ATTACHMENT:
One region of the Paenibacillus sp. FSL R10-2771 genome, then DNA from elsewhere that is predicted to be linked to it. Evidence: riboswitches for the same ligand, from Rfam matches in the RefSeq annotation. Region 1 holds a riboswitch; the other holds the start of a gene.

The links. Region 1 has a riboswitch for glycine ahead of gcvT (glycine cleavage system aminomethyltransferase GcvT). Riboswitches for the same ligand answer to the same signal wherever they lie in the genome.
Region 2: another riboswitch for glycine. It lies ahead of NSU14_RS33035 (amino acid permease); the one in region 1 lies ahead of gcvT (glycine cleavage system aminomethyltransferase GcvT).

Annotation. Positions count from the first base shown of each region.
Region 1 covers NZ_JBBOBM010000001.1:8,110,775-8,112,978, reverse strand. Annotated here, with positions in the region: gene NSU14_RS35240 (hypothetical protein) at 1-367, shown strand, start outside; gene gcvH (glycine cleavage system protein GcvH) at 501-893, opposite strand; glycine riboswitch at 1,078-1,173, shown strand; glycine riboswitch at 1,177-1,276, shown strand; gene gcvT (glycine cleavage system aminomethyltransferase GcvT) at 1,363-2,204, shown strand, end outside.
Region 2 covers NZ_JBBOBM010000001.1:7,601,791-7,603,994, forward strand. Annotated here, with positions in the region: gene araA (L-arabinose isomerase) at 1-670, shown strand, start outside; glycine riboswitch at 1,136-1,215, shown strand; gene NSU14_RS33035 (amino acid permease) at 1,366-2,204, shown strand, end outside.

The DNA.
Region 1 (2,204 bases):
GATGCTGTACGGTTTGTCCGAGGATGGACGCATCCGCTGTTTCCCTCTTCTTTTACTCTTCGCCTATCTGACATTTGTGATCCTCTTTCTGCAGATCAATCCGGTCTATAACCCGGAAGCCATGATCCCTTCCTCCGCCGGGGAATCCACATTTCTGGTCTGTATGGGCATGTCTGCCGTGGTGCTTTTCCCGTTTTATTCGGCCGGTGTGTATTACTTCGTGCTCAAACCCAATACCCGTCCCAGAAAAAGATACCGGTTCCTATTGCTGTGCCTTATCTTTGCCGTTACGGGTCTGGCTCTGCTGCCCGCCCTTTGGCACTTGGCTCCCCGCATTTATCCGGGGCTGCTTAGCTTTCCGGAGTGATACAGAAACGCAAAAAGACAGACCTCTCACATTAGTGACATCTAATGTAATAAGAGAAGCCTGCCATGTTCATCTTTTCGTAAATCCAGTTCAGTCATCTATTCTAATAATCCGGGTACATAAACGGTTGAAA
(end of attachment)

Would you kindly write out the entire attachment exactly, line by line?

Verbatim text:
One region of the Paenibacillus sp. FSL R10-2771 genome, then DNA from elsewhere that is predicted to be linked to it. Evidence: riboswitches for the same ligand, from Rfam matches in the RefSeq annotation. Region 1 holds a riboswitch; the other holds the start of a gene.

The links. Region 1 has a riboswitch for glycine ahead of gcvT (glycine cleavage system aminomethyltransferase GcvT). Riboswitches for the same ligand answer to the same signal wherever they lie in the genome.
Region 2: another riboswitch for glycine. It lies ahead of NSU14_RS33035 (amino acid permease); the one in region 1 lies ahead of gcvT (glycine cleavage system aminomethyltransferase GcvT).

Annotation. Positions count from the first base shown of each region.
Region 1 covers NZ_JBBOBM010000001.1:8,110,775-8,112,978, reverse strand. Annotated here, with positions in the region: gene NSU14_RS35240 (hypothetical protein) at 1-367, shown strand, start outside; gene gcvH (glycine cleavage system protein GcvH) at 501-893, opposite strand; glycine riboswitch at 1,078-1,173, shown strand; glycine riboswitch at 1,177-1,276, shown strand; gene gcvT (glycine cleavage system aminomethyltransferase GcvT) at 1,363-2,204, shown strand, end outside.
Region 2 covers NZ_JBBOBM010000001.1:7,601,791-7,603,994, forward strand. Annotated here, with positions in the region: gene araA (L-arabinose isomerase) at 1-670, shown strand, start outside; glycine riboswitch at 1,136-1,215, shown strand; gene NSU14_RS33035 (amino acid permease) at 1,366-2,204, shown strand, end outside.

The DNA.
Region 1 (2,204 bases):
GATGCTGTACGGTTTGTCCGAGGATGGACGCATCCGCTGTTTCCCTCTTCTTTTACTCTTCGCCTATCTGACATTTGTGATCCTCTTTCTGCAGATCAATCCGGTCTATAACCCGGAAGCCATGATCCCTTCCTCCGCCGGGGAATCCACATTTCTGGTCTGTATGGGCATGTCTGCCGTGGTGCTTTTCCCGTTTTATTCGGCCGGTGTGTATTACTTCGTGCTCAAACCCAATACCCGTCCCAGAAAAAGATACCGGTTCCTATTGCTGTGCCTTATCTTTGCCGTTACGGGTCTGGCTCTGCTGCCCGCCCTTTGGCACTTGGCTCCCCGCATTTATCCGGGGCTGCTTAGCTTTCCGGAGTGATACAGAAACGCAAAAAGACAGACCTCTCACATTAGTGACATCTAATGTAATAAGAGAAGCCTGCCATGTTCATCTTTTCGTAAATCCAGTTCAGTCATCTATTCTAATAATCCGGGTACATAAACGGTTGAAA